11. Public investment has recently been the mainstay of non-hydrocarbon activity. Annual government capital spending has doubled in real terms since 2007 and currently accounts for about 35 percent of the estimated level of domestic demand (Figure 2). Although much of the contracting, materials and labor for infrastructure spending has been sourced overseas, the rapid expansion of public investment has provided a sizeable boost to domestic construction and utility output. In contrast, the agricultural sector—now mostly subsistence farming—appears to have remained moribund, and the development of the fishing sector is not yet under way.

Figure 2.Equatorial Guinea: Fiscal Composition

Sources: Equatoguinean authorities; and IMF staff estimates and projections.

12. Despite strong hydrocarbon exports, the external current account is estimated to have been in sustained deficit in recent years (Figure 3). A large share of hydrocarbon earnings flows to overseas parent companies, and high levels of investment by the public and hydrocarbon sectors have induced substantial imports of capital goods and services. Although hydrocarbon sector transactions have probably largely been financed by foreign direct investment, the external sector will remain a potential source of vulnerability as long as the public sector continues to generate a sizeable import bill.

Figure 3.Equatorial Guinea: Macroeconomic Balances, 2004–12

Sources: Equatoguinean authorities; BEAC and IMF staff estimates and projections.

13. Equatorial Guinea’s external competitiveness within the CEMAC region— from where many food imports are sourced—has been eroded by a rate of inflation consistently above that of other member states. The inflation differential narrowed to 2.2 percent in 2011, but the cumulative impact on the level of consumer prices relative to the rest of CEMAC over the last decade reached 30 percent.6 The real effective exchange rate is estimated to have appreciated 18 percent in this period.

14. The 2013 budget is premised on GDP growth of 1.8 percent in 2013. With global oil prices assumed to decline below US$90 a barrel, provision for capital spending in 2013 is set 16 percent lower in current prices than the original budget provision for 2012. Staff’s projections assume that cash payments in 2012 and 2013 will be about 34 percent and 45 percent, respectively, above the original levels of provision because of the underlying strength of work under way.

Equatorial Guinea: Government Budget, 2011—13(Percent of non-hydrocarbon GDP)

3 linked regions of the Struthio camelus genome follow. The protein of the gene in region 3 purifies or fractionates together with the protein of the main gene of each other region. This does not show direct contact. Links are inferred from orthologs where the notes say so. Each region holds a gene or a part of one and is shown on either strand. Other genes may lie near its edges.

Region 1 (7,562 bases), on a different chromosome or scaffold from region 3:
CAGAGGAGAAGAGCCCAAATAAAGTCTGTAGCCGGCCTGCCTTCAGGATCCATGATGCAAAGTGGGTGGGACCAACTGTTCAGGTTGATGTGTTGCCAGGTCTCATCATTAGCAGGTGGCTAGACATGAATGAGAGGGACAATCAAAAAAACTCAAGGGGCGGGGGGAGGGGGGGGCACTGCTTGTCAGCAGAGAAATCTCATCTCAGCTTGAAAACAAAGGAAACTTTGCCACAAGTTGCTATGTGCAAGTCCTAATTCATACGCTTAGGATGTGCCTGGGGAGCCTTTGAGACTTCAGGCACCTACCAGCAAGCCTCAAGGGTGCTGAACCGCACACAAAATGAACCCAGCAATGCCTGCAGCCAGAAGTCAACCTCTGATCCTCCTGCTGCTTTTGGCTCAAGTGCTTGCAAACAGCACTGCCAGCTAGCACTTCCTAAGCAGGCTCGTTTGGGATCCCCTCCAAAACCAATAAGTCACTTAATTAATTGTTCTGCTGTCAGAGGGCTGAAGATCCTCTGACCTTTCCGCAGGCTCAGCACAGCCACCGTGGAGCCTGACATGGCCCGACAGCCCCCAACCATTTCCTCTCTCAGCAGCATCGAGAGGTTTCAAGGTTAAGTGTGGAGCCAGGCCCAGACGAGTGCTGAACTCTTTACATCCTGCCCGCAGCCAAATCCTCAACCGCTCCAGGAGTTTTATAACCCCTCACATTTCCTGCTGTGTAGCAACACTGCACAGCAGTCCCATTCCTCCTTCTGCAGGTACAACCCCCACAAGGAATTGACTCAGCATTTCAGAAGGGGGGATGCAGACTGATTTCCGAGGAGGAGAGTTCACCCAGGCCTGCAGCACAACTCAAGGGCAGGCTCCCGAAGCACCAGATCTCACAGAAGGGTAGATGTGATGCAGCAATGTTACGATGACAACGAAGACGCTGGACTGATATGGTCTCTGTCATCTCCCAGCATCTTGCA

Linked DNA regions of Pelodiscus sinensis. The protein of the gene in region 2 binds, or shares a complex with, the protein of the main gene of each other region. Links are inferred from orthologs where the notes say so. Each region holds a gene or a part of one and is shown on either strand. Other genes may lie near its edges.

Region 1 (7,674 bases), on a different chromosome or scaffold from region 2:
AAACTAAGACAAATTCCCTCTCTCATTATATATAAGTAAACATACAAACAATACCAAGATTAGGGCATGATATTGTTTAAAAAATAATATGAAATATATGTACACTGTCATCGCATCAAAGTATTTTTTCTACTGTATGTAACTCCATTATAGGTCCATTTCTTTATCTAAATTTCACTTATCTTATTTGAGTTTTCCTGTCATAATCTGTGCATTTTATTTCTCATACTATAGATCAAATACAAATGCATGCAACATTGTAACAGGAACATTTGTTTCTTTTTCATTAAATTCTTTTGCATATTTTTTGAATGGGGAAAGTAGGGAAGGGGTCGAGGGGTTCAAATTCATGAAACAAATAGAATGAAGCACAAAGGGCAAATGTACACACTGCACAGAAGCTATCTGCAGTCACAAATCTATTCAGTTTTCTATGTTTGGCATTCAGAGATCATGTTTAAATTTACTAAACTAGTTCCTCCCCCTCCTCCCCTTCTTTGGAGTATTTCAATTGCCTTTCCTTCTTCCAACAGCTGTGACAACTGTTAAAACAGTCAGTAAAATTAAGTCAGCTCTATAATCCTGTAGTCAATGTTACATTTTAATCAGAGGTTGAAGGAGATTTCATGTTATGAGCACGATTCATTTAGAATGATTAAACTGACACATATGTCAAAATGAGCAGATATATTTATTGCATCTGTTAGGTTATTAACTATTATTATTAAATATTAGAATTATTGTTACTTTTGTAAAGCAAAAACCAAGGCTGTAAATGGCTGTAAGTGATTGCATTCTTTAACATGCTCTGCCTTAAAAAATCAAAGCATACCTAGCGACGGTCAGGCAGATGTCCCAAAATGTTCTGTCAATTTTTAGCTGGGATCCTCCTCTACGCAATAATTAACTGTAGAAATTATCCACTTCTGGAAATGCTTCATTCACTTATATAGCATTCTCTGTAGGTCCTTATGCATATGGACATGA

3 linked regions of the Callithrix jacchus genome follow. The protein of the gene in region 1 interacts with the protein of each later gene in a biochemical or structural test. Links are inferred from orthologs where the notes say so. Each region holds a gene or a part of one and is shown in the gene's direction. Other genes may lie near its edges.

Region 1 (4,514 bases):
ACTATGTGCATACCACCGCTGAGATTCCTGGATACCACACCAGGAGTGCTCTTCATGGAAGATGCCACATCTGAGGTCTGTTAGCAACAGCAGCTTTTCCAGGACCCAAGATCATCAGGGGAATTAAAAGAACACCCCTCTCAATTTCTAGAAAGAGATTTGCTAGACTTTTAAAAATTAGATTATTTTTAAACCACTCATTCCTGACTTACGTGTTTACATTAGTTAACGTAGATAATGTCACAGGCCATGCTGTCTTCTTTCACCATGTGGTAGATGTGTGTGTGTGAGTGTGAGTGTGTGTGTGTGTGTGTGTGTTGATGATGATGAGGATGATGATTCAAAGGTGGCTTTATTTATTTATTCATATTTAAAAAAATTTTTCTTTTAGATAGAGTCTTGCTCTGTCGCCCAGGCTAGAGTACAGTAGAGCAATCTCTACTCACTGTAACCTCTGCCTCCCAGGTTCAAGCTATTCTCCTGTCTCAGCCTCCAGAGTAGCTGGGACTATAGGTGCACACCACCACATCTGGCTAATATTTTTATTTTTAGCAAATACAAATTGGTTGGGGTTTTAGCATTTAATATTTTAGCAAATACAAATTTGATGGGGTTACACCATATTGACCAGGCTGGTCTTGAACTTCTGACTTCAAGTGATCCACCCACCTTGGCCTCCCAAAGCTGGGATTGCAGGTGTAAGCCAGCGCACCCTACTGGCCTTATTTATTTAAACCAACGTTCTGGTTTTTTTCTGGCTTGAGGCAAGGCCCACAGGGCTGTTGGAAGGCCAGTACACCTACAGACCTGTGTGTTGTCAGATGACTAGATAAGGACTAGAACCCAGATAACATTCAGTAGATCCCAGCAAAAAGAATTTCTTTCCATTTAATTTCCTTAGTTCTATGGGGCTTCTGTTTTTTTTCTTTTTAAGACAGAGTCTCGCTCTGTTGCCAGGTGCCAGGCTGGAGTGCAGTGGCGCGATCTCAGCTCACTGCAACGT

20112012201220132013
OutturnBudgetProjectionDraft BudgetProjection
Revenue148.0128.8143.2101.8138.1
Resource revenue134.3115.2127.188.0122.2
Tax revenue26.420.925.022.933.0
Other revenue107.994.4102.065.189.2
Non-resource revenue13.713.616.113.815.9
Tax revenue10.29.010.59.010.0
Other revenue3.54.65.74.85.9
Grants0.00.00.00.00.0
Expenditure143.7121.0153.6101.5134.3
Expense26.024.123.425.623.9
Net acquisition of non-financial assets117.796.9130.276.0110.4
Net lending/borrowing (overall fiscal balance)4.37.8-10.40.33.8
Non-resource primary balance-128.6-104.5-137.4-85.0-118.5
Sources: Equatoguinean authorities; and IMF staff projections.
Sources: Equatoguinean authorities; and IMF staff projections.

Policy Issues

A. Anchoring and Rebalancing Fiscal Policy

15. The authorities heralded the successful scaling up of public investment under the first phase of the NDP:

  • Upgraded infrastructure had generated new opportunities for private sector activity and raised living standards. Fewer bottlenecks, better access to modern facilities, and lower costs had already made doing business more predictable and attractive.

  • All this had been achieved in a fiscally responsible manner. External borrowing had been limited to drawings of about US$1 billion from a US$2 billion credit line with China Eximbank. The fiscal accounts had returned to surplus in 2011 in line with CEMAC convergence criteria.

16. Staff noted nevertheless that the conduct of the public investment program (PIP) had exposed the budget to high opportunity and legacy costs and had adversely affected economic stability:

  • A number of elements of the PIP, particularly prestige projects, would involve substantial continuing outlays that were unlikely to yield equivalent economic returns (Box 1). No evidence was made available that project choices had been based on objective appraisal.

  • The scale and pace of the investment program had exposed Equatorial Guinea’s vulnerability to external shocks. For instance, at the start of the 2009 global recession, a planned acceleration of activity had to be sharply cut back because lower hydrocarbon revenue forced the authorities to draw down public sector deposits. In the last five years, execution of government capital spending had differed from plans by an average of 20 percent.

  • Although recourse to external borrowing during the infrastructure boom had been very limited, and low current levels of government debt meant that there was no need to undertake a debt sustainability analysis at this stage, fiscal buffers would be eroded if recent levels of public investment were maintained.